Tuesday, March 6, 2012
Can You Ever Be Too Pretty For Your Own Good?
I was having a conversation with a few of my girlfriends the other day when a beautiful girl walked into the coffee shop we were at. The table went quiet.
One of my friends nervously pulled at a loose string on her hem, another stared the girl up-and-down, and the quietest of the group continued flipping through a magazine as if Brooke Burke’s doppelganger hadn’t just breezed through the door.
Finally, I said “Wow, that girl is really pretty.” Everyone responded in surround-sound; defeated and despondent, “I know, right?”
In that moment I began wondering what I was in the middle of. There was an energy shift among the women. Each of us responded in a different way. Each of us had exposed our insecurities and our imperfections in one quick moment of reflection.
As women, are we really threatened by beauty or by the way that beautiful women make us feel?
I found a recent Psychology Today article detailing the perils (ahem) of attractiveness. Heidi Grant Halvorson, Ph.D. revealed that “recent research has shown how the advantages of being beautiful don’t always translate into greater successes. In fact, being good-looking can cost you opportunities – jobs, scholarships, promotions – depending on the gender and attractiveness of your evaluator.”
She goes on to further explain via fellow Psychologist Maria Agthe, that attractive applicants who were in the process of approval for a graduate scholarship received higher ratings ‘from opposite-sex raters, but not from same-sex raters’. She went on to say that in this case, female applicants were actually penalized for their beauty by women.
As an author of a book that focuses on social graces and treating each other kindly, one of my core beliefs is deeply rooted in the importance of cultivating inner beauty. But that isn’t to say that outward beauty doesn’t have it’s own gravitational pull in our society and in our emotional lives.
The pretty girls feel like they need to apologize for being so.The plainer girls feel like they need to interchange the words ‘mean ‘and ‘pretty’ to make themselves feel like the nicer of the two. Regardless of where we fall on the spectrum of beauty, I stumbled across some stats that I think may help us better understand our aversion to accepting prettiness with grace.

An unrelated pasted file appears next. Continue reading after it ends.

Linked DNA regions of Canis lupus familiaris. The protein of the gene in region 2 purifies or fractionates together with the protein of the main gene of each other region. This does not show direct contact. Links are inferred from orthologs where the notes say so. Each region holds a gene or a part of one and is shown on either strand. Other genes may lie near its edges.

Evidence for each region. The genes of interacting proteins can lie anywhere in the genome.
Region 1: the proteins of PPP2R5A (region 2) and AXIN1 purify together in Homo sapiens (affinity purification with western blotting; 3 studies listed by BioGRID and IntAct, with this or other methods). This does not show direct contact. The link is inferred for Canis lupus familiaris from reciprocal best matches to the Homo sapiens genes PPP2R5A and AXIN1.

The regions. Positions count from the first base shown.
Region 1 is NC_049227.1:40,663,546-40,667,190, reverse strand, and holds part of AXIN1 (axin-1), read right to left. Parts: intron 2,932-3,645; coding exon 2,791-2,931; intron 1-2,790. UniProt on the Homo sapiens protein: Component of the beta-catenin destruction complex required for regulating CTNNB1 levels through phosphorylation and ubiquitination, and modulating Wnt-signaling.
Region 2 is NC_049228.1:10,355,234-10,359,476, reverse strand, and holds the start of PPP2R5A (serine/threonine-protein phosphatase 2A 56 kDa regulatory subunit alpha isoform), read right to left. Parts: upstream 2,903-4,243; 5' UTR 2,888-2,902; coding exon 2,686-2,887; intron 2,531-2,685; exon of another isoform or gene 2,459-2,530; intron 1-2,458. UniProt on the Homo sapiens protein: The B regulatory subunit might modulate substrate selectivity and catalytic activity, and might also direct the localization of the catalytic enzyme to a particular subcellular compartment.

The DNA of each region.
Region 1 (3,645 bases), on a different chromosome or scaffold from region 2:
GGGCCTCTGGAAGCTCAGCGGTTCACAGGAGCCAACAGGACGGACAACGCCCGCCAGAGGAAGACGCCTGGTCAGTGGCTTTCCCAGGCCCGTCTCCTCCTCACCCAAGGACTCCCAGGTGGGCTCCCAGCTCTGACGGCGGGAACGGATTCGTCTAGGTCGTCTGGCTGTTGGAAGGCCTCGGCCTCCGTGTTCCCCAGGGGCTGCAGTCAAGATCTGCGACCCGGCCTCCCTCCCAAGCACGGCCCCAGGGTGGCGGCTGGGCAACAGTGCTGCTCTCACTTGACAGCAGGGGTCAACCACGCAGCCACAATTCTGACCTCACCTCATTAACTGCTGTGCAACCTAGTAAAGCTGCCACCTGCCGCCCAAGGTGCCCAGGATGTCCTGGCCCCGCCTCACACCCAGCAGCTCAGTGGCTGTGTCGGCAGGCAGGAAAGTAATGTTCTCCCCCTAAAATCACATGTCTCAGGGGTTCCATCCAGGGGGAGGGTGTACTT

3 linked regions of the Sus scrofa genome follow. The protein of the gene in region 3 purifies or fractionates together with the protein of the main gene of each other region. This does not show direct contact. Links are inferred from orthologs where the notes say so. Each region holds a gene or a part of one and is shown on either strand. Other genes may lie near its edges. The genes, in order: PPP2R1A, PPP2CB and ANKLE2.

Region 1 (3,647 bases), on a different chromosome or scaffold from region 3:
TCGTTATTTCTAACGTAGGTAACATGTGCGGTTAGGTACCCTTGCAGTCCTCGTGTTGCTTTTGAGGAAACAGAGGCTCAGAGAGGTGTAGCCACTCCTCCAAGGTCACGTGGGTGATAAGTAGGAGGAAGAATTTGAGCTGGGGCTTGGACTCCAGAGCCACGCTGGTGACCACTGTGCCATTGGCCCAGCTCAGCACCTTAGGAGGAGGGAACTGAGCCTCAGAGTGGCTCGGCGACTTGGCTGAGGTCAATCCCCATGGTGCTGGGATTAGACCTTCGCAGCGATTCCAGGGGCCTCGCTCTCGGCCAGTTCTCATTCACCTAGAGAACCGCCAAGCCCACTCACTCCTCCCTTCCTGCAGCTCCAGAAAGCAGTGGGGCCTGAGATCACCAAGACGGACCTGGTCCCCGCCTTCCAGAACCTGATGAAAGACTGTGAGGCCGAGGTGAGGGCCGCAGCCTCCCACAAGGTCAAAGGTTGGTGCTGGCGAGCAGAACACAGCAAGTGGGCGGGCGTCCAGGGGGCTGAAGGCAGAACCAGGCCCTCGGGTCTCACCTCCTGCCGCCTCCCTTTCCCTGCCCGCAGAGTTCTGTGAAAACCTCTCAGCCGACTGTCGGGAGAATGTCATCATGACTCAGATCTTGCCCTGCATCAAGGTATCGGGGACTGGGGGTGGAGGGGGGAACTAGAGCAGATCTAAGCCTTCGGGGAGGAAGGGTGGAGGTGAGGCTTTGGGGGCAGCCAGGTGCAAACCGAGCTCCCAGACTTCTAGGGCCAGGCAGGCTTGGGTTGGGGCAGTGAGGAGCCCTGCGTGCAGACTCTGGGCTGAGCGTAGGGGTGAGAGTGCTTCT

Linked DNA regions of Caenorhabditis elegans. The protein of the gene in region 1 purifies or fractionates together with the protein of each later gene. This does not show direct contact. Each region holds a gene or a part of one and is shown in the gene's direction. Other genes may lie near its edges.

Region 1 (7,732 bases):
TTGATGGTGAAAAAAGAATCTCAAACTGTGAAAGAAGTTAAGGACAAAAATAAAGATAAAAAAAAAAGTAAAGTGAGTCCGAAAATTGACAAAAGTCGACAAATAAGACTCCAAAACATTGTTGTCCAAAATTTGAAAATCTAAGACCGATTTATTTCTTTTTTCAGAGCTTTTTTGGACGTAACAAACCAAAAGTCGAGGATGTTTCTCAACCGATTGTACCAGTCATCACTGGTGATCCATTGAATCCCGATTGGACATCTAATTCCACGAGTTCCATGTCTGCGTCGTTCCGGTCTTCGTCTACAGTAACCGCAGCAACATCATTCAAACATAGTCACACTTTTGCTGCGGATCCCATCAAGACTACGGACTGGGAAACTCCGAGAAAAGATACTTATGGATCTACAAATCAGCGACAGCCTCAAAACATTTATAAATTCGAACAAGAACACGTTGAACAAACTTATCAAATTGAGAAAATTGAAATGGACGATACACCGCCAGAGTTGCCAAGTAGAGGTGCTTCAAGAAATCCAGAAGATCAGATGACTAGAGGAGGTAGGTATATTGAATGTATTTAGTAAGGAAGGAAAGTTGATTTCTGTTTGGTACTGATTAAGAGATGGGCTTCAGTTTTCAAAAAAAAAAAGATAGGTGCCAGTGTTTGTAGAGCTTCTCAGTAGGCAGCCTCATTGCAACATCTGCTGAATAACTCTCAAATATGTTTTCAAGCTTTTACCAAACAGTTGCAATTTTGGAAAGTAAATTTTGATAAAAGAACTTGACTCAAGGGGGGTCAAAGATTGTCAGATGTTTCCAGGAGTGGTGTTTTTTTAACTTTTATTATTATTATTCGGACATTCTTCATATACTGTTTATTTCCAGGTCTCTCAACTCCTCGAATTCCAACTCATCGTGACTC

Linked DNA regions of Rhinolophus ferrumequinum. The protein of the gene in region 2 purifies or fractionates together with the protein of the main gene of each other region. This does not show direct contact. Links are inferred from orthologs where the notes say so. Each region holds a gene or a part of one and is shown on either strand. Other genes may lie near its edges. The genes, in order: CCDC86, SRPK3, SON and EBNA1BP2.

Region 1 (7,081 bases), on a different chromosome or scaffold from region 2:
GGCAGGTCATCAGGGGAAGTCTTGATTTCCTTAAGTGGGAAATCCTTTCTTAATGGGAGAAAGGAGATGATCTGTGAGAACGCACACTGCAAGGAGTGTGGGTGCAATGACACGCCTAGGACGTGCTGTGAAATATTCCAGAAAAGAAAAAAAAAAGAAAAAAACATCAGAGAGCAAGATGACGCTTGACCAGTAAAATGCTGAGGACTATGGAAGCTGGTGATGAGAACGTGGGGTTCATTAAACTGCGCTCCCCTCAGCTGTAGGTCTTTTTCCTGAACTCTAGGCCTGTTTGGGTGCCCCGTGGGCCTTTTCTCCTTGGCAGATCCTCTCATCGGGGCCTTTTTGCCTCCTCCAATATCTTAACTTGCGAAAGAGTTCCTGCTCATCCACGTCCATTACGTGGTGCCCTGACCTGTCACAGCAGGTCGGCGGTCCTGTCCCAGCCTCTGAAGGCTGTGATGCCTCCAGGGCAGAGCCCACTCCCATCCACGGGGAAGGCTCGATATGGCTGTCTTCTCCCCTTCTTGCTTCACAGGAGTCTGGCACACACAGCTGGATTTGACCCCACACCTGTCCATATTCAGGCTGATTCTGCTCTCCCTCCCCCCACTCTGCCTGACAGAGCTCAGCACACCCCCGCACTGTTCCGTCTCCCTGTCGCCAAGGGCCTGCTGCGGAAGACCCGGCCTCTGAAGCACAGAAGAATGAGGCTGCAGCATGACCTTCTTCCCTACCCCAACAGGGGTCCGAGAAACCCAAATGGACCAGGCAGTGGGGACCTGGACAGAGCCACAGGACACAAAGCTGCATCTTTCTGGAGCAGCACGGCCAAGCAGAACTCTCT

According to the Social Issues Research Center (SIRC) a non-profit organization founded to conduct research on social and lifestyle issues, 80% of women over the age of 18 are unhappy with the way they look.
SIRC explained, “Recent experiments have shown that exposure to magazine photographs of super-thin models produces depression, stress, guilt, shame, insecurity, body-dissatisfaction and increased endorsement of the thin-ideal stereotype. Magazines like Vogue and Elle are banned in many eating-disorder clinics, because of their known negative effect on patients’ body-image.”
In a Harvard University Study they found that two-thirds of underweight 12-year-olds considered themselves “fat”. By 13, at least 50% of girls are dissatisfied with the way they look. At 14, the dissatisfaction becomes more targeted to certain areas of the body. By the time 17 rolls around, 7 out of every 10 girls will have been on a diet.*
Our image insecurities have lead us to judge not only those around us, but in turn, our poor fragile selves. And this vicious cycle of self-loathing and discontentment has led us to develop a distorted idea of beauty.
The root of the root? Pretty girls don’t have it made. No one does.
One of the freshest examples of this is Whitney Houston. Gone too soon at 48, she was a beautiful and talented lady who had everything going for her . In an interview with Good Morning America, the Canadian power-house Celine Dion commented, “What happens when you have everything? Love, support, motherhood…Something happens that I don’t understand. That’s why I’m scared of show business.”
In Whitney’s case, people continue to say what a waste. What a loss. What a shame. Because it is. Here is a woman who didn’t understand her own worth. Here is a woman who never understood how to accept her beauty and talent instead of resent it. I think there are a lot of us like her.
The problem may lie in the way we have been programmed to view beauty. While every woman wants it, we are also told to ‘harbor a secret hatred for the prettiest girl in the room’ (whether that’s someone else or ourselves)- as feminist-songwriter Ani DiFranco so eloquently stated.
How about you? Have you ever been shunned because you were a threat to another woman? Have you ever been left out, even though you didn’t quite understand why? Maybe just maybe, it had nothing to do with something being wrong. Perhaps it was just because you looked too right.
Have you ever done the shunning? Have you ever given envy the upper hand?
We hear all the time about accepting each others faults, but what we hear less about is accepting each others loveliness.
We need to remember that feminism in it’s original form was not only a sect of activists promoting a series of accomplishments to catapult women into their own real of economic progress– it was also meant to create a bond between sisters; a union of souls. We need to get back to that place.
Beauty is defined as ‘the qualities in a person that pleasurably exalts the mind or spirit.’
My advice? Shock people with your goodness. There is nothing more defusing than a pretty girl who is kind. Because, even if pretty is something you are, being beautiful is something we should all work hard to become.